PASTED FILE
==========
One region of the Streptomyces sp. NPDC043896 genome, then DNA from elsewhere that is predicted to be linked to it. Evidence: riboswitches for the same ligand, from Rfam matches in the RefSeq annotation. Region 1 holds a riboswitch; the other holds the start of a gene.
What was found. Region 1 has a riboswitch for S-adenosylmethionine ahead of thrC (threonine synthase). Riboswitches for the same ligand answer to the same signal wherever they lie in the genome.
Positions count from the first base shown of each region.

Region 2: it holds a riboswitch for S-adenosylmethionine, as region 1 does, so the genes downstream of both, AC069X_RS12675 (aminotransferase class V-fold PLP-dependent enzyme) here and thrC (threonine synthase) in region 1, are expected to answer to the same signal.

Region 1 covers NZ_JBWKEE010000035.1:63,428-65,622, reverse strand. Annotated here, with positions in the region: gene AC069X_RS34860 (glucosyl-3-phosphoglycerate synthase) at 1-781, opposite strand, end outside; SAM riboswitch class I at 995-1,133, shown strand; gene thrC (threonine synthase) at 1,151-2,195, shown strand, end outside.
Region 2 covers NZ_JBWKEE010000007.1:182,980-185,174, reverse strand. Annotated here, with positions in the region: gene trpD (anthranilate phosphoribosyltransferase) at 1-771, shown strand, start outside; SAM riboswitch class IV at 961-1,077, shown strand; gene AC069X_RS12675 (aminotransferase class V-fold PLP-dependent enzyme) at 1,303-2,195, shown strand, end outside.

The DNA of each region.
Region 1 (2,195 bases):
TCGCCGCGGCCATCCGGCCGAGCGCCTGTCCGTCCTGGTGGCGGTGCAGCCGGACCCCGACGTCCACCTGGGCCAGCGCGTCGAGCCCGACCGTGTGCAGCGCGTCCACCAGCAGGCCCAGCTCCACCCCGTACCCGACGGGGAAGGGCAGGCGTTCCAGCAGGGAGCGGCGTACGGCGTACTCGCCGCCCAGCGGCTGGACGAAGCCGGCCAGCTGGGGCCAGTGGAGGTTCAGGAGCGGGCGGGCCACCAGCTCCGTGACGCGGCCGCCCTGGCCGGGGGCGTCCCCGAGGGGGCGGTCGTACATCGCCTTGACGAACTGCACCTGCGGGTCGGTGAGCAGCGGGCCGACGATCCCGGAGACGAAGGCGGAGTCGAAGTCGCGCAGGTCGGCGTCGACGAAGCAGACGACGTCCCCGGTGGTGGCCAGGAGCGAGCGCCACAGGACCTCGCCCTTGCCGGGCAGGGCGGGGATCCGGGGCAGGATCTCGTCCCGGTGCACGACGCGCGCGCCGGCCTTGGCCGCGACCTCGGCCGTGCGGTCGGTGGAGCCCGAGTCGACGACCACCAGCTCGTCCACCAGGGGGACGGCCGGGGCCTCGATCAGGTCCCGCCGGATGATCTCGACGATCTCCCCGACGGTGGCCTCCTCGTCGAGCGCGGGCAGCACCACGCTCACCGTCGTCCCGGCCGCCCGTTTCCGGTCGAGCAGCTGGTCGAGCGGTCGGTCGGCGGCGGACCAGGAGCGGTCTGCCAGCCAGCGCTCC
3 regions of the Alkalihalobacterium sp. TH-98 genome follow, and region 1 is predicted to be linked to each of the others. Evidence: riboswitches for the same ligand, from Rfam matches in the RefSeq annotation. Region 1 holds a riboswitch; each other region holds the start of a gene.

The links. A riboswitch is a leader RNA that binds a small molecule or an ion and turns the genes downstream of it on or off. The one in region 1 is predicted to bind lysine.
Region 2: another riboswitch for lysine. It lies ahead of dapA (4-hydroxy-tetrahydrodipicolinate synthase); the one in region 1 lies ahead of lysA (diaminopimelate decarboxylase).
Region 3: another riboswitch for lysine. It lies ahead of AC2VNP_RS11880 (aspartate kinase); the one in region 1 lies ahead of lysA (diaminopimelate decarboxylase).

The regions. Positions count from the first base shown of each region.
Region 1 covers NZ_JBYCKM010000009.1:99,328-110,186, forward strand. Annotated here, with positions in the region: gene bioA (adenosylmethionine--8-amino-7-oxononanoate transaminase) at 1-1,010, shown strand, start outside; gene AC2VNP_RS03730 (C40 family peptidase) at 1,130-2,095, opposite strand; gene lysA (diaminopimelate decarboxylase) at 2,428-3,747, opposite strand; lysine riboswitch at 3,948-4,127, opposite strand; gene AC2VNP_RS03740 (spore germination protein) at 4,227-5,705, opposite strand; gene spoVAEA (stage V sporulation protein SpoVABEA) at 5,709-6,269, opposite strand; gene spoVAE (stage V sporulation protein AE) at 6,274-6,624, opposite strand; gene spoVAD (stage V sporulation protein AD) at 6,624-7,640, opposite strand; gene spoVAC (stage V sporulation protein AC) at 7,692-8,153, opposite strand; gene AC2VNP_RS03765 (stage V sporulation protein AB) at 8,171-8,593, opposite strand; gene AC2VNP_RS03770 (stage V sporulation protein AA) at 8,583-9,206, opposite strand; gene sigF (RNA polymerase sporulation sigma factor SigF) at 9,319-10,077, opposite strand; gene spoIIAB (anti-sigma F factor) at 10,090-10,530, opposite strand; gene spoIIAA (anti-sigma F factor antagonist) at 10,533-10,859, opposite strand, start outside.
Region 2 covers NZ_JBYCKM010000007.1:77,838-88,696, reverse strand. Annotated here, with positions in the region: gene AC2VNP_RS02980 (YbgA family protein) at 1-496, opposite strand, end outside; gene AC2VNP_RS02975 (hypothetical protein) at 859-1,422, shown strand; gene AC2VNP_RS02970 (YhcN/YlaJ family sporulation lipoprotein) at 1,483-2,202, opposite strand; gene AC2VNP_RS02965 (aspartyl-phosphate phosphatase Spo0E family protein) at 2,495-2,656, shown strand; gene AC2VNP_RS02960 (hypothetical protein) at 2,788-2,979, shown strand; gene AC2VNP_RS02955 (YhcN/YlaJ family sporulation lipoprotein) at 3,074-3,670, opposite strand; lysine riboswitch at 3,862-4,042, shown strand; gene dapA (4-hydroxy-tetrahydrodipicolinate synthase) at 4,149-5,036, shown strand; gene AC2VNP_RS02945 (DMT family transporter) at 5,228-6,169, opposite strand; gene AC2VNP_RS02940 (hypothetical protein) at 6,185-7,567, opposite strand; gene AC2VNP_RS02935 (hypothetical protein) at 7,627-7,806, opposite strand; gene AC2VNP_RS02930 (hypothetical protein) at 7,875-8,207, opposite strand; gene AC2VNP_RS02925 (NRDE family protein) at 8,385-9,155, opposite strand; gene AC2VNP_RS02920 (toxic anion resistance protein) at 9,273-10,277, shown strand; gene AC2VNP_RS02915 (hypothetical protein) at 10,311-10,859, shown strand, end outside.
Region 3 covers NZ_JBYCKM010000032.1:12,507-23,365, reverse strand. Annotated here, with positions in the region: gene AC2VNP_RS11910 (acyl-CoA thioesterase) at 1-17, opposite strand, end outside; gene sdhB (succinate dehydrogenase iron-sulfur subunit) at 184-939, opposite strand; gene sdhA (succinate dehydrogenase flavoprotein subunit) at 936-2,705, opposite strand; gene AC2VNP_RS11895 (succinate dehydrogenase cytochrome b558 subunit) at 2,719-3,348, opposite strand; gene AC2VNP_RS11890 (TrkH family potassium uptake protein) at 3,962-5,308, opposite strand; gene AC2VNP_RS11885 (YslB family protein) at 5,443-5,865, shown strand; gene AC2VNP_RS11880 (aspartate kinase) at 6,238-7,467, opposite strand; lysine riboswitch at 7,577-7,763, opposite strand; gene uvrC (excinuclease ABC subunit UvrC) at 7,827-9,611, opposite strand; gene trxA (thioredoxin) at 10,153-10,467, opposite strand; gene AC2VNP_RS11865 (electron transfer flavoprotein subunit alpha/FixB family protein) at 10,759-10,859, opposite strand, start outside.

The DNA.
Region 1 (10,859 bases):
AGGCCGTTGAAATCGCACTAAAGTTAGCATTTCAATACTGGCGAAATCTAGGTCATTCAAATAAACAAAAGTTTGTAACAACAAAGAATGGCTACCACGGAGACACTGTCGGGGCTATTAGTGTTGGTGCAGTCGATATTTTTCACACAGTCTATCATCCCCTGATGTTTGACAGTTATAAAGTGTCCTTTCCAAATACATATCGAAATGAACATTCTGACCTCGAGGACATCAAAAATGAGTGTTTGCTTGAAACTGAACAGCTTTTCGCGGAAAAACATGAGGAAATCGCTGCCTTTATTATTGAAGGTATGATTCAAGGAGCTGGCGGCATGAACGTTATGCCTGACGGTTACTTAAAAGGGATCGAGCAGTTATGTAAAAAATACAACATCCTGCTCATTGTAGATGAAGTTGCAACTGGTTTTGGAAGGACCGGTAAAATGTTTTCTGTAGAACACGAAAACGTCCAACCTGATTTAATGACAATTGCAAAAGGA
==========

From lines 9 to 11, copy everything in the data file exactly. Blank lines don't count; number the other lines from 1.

TCGCCGCGGCCATCCGGCCGAGCGCCTGTCCGTCCTGGTGGCGGTGCAGCCGGACCCCGACGTCCACCTGGGCCAGCGCGTCGAGCCCGACCGTGTGCAGCGCGTCCACCAGCAGGCCCAGCTCCACCCCGTACCCGACGGGGAAGGGCAGGCGTTCCAGCAGGGAGCGGCGTACGGCGTACTCGCCGCCCAGCGGCTGGACGAAGCCGGCCAGCTGGGGCCAGTGGAGGTTCAGGAGCGGGCGGGCCACCAGCTCCGTGACGCGGCCGCCCTGGCCGGGGGCGTCCCCGAGGGGGCGGTCGTACATCGCCTTGACGAACTGCACCTGCGGGTCGGTGAGCAGCGGGCCGACGATCCCGGAGACGAAGGCGGAGTCGAAGTCGCGCAGGTCGGCGTCGACGAAGCAGACGACGTCCCCGGTGGTGGCCAGGAGCGAGCGCCACAGGACCTCGCCCTTGCCGGGCAGGGCGGGGATCCGGGGCAGGATCTCGTCCCGGTGCACGACGCGCGCGCCGGCCTTGGCCGCGACCTCGGCCGTGCGGTCGGTGGAGCCCGAGTCGACGACCACCAGCTCGTCCACCAGGGGGACGGCCGGGGCCTCGATCAGGTCCCGCCGGATGATCTCGACGATCTCCCCGACGGTGGCCTCCTCGTCGAGCGCGGGCAGCACCACGCTCACCGTCGTCCCGGCCGCCCGTTTCCGGTCGAGCAGCTGGTCGAGCGGTCGGTCGGCGGCGGACCAGGAGCGGTCTGCCAGCCAGCGCTCC
3 regions of the Alkalihalobacterium sp. TH-98 genome follow, and region 1 is predicted to be linked to each of the others. Evidence: riboswitches for the same ligand, from Rfam matches in the RefSeq annotation. Region 1 holds a riboswitch; each other region holds the start of a gene.

The links. A riboswitch is a leader RNA that binds a small molecule or an ion and turns the genes downstream of it on or off. The one in region 1 is predicted to bind lysine.